• H04N21/45Management operations performed by the client for facilitating the reception of or the interaction with the content or administrating data related to the end-user or to the client device itself, e.g. learning user preferences for recommending movies, resolving scheduling conflicts
    • H04N21/462Content or additional data management, e.g. creating a master electronic program guide from data received from the Internet and a Head-end, controlling the complexity of a video stream by scaling the resolution or bit-rate based on the client capabilities
    • H04N21/4623Processing of entitlement messages, e.g. Entitlement Control Message [ECM], Entitlement Management Message [EMM]
    • HELECTRICITY
    • H04ELECTRIC COMMUNICATION TECHNIQUE
    • H04NPICTORIAL COMMUNICATION, e.g. TELEVISION
    • H04N21/00Selective content distribution, e.g. interactive television, VOD [Video On Demand]
    • H04N21/40Client devices specifically adapted for the reception of or interaction with content, e.g. set-top-box [STB]; Operations thereof
    • H04N21/47End-user applications
    • H04N21/485End-user interface for client configuration
    • HELECTRICITY
    • H04ELECTRIC COMMUNICATION TECHNIQUE
    • H04NPICTORIAL COMMUNICATION, e.g. TELEVISION
    • H04N21/00Selective content distribution, e.g. interactive television, VOD [Video On Demand]
    • H04N21/40Client devices specifically adapted for the reception of or interaction with content, e.g. set-top-box [STB]; Operations thereof
    • H04N21/47End-user applications
    • H04N21/488Data services, e.g. news ticker
    • H04N21/4882Data services, e.g. news ticker for displaying messages, e.g. warnings, reminders

Abstract

Monitoring data routed by a satellite television receiver that serves as a gateway in a home network. In the context of privacy control, the television receiver may be configured to detect certain types of data, such as social security or bank numbers, username/password information, device usage information, etc., routed by the same over a broadband connection to one or more resources located outside of the home network, and then implement one or more steps so that a user may be notified and the traffic possibly blocked to prevent or mitigate the unauthorized transfer or reporting of data.

Description

BACKGROUND

The advent of the digital video recorder and the availability of high-capacity and affordable computer-readable storage devices have made available many possibilities to television programming service providers and viewers alike. In addition, television viewers have come to expect flexibility and convenience with respect to the management of network content transferred via their television receivers acting as a broadband-enabled gateway device.

SUMMARY

In an aspect, a method may include or comprise: monitoring, by a television receiver in a home network environment, packet traffic routed by the television receiver to a particular system external the home network environment; scanning, by the television receiver, packets of the packet traffic to identify data unauthorized for transfer to the particular system external the home network environment; and blocking particular packets of the packet traffic upon identifying data unauthorized for transfer to the particular system external the home network environment.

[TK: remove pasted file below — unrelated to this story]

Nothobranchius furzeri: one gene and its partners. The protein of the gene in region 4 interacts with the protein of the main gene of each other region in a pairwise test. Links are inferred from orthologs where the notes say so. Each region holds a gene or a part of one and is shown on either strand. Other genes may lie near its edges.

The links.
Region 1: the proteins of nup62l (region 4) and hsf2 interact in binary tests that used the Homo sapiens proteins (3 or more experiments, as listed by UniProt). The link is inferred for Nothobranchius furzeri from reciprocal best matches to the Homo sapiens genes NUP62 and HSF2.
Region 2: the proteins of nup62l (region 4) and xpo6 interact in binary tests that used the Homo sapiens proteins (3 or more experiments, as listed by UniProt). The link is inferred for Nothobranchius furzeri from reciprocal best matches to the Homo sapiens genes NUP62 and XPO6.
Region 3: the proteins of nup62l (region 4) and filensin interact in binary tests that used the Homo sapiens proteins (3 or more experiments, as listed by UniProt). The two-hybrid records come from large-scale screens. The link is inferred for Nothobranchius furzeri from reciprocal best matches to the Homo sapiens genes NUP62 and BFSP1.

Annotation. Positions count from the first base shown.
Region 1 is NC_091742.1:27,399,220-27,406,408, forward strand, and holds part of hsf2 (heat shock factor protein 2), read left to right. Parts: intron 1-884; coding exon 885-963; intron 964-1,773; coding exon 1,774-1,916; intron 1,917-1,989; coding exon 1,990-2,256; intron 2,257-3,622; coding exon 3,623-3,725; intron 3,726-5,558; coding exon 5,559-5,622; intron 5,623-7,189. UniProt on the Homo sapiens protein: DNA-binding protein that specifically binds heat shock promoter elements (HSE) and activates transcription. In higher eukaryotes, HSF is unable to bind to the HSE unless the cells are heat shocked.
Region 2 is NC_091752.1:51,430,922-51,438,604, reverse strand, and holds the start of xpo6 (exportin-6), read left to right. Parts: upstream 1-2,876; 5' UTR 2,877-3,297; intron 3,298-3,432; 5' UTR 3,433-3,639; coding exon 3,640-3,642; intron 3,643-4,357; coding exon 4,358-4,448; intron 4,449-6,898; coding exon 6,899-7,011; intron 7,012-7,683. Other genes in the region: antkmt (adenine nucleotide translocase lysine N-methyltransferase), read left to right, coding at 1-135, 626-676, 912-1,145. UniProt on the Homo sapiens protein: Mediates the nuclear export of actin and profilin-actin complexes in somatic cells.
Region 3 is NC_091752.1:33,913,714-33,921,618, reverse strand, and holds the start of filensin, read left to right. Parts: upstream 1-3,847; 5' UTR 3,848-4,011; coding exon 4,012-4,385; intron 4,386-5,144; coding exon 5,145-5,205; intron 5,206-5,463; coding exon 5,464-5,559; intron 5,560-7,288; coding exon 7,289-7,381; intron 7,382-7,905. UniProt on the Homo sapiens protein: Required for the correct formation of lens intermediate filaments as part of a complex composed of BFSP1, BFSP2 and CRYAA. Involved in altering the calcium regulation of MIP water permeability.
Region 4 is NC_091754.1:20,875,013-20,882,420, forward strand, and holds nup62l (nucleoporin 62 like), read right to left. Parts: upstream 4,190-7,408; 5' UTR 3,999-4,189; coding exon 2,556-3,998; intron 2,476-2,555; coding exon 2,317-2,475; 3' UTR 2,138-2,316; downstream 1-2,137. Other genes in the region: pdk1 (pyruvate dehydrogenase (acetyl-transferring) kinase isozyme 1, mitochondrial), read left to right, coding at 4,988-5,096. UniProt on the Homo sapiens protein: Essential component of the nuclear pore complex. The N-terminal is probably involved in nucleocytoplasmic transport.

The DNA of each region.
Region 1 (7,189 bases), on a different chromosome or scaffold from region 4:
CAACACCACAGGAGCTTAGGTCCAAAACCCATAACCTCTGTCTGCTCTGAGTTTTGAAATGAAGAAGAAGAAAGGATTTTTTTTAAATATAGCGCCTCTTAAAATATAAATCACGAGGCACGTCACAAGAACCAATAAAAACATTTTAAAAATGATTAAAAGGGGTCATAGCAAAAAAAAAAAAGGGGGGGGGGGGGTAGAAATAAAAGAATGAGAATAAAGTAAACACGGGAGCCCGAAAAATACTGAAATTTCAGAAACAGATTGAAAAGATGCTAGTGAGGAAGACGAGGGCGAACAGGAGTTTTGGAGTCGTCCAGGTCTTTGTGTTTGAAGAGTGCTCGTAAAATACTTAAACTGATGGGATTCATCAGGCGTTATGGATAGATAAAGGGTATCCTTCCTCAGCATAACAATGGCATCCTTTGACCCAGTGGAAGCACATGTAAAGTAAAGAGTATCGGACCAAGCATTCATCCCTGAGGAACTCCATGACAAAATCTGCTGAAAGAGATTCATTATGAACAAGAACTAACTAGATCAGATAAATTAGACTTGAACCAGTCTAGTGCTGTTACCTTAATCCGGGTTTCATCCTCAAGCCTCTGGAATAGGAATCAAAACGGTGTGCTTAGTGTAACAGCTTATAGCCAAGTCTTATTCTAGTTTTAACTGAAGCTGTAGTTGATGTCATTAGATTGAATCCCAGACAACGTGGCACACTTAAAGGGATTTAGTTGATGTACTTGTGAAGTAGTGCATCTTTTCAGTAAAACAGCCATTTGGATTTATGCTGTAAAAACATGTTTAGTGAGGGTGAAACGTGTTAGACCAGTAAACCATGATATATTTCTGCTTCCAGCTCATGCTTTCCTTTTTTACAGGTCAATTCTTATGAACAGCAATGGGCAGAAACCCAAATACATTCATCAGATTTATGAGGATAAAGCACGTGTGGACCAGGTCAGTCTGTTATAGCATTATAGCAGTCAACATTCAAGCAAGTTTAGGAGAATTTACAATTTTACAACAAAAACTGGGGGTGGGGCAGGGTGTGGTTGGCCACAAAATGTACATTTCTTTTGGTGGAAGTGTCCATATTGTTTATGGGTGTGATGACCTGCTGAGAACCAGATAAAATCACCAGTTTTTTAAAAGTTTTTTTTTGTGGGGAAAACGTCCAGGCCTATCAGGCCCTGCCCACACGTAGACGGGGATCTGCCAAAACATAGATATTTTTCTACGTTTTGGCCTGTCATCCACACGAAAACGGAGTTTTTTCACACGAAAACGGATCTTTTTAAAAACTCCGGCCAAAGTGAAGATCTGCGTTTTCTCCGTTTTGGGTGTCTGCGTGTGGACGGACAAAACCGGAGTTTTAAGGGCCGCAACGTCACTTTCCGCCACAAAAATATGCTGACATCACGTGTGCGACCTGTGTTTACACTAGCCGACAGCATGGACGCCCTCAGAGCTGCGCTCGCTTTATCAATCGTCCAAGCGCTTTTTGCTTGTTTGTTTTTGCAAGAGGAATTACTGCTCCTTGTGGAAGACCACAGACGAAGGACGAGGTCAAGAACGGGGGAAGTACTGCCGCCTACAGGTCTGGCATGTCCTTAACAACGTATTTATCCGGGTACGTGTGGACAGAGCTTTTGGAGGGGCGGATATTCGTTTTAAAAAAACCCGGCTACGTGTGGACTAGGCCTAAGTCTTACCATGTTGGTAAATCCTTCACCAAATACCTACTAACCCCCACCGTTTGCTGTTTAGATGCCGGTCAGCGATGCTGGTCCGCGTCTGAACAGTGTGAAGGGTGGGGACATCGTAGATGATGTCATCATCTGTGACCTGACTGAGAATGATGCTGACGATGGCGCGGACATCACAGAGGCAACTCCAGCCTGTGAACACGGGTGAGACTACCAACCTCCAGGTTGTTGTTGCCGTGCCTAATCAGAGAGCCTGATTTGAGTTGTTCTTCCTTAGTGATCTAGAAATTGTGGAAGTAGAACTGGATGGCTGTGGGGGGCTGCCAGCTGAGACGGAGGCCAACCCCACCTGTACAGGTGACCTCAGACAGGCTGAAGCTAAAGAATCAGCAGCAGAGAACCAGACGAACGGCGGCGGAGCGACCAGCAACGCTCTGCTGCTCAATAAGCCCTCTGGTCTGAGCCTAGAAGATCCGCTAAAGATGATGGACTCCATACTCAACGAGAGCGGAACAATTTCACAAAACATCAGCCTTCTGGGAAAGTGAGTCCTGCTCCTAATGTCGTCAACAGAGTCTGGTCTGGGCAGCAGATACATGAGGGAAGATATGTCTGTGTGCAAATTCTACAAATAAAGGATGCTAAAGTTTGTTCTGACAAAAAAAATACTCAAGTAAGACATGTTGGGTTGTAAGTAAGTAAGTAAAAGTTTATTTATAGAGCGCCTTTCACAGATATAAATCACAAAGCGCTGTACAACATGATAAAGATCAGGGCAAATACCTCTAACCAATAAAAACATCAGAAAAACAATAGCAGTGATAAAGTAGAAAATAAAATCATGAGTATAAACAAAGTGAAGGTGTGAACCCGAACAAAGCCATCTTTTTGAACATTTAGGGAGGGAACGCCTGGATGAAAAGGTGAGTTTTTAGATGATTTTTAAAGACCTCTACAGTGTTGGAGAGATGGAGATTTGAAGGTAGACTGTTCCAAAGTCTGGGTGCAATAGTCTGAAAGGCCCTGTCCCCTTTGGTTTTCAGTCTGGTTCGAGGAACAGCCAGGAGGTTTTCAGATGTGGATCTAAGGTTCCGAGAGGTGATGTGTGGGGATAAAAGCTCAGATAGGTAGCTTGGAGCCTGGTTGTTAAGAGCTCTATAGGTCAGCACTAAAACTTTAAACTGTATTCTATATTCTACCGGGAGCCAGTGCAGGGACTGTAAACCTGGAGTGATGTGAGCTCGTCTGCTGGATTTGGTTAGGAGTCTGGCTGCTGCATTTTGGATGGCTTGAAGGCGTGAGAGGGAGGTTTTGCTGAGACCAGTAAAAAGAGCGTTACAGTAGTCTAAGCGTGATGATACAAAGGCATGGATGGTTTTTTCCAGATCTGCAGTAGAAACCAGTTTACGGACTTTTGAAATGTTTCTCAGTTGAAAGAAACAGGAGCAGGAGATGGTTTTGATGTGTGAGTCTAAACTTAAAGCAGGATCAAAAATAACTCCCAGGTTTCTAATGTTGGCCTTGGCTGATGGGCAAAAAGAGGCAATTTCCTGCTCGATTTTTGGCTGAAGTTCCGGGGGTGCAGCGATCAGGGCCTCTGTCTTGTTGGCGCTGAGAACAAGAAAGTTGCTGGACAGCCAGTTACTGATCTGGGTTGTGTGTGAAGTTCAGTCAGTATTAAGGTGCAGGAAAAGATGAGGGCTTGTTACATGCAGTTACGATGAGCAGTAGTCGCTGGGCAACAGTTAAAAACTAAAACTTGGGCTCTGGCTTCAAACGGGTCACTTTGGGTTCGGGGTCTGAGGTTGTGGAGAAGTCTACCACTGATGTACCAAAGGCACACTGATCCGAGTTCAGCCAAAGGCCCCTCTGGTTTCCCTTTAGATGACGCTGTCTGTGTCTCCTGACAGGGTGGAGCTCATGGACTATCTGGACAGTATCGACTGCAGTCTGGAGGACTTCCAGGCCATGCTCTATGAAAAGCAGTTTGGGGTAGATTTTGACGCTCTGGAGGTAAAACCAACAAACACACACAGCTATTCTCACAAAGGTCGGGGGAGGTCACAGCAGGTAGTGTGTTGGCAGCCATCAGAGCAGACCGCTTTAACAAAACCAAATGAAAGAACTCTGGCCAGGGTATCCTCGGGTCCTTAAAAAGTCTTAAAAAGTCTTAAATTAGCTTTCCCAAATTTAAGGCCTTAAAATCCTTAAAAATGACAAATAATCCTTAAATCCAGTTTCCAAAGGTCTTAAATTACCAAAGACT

In an aspect, a television receiver may include or comprise at least one processor and at least one memory element communicatively coupled with and readable by at least one processor and having stored therein processor-readable instructions. The processor-readable instructions when executed by the at least one processor may cause the at least one processor to at least one of: monitor packet traffic routed by the television receiver to a particular system external a particular home network environment; scan packets of the packet traffic to identify data unauthorized for transfer to the particular system external the particular home network environment; and block particular packets of the packet traffic upon identifying data unauthorized for transfer to the particular system external the particular home network environment.

In an aspect, a method may include or comprise: receiving, by a television receiver, a command to enable monitoring of packet traffic routed by the television receiver to any particular system or device external a home network environment; monitoring, by the television receiver in the home network environment, packet traffic routed by the television receiver to a particular system external the home network environment; scanning, by the television receiver, at least one of a header and a body of packets of the packet traffic to identify data unauthorized for transfer to the particular system external the home network environment; identifying data unauthorized for transfer to the particular system external the home network environment; and blocking particular packets of the packet traffic routed by the television receiver to the particular system external the home network environment.

Other aspects are possible.

BRIEF DESCRIPTION OF THE DRAWINGS

FIG. 1 shows an example method in accordance with the disclosure.

FIG. 2 shows an example satellite television system in accordance with the disclosure.

FIG. 3 shows an example block diagram of a television receiver of FIG. 2.

FIG. 4 shows first example aspects of the system of FIG. 2 in detail.

FIG. 5 shows second example aspects of the system of FIG. 2 in detail.

FIG. 6 shows third example aspects of the system of FIG. 2 in detail.

FIG. 7 shows fourth example aspects of the system of FIG. 2 in detail.

FIG. 8 shows an example computing system or device.

DETAILED DESCRIPTION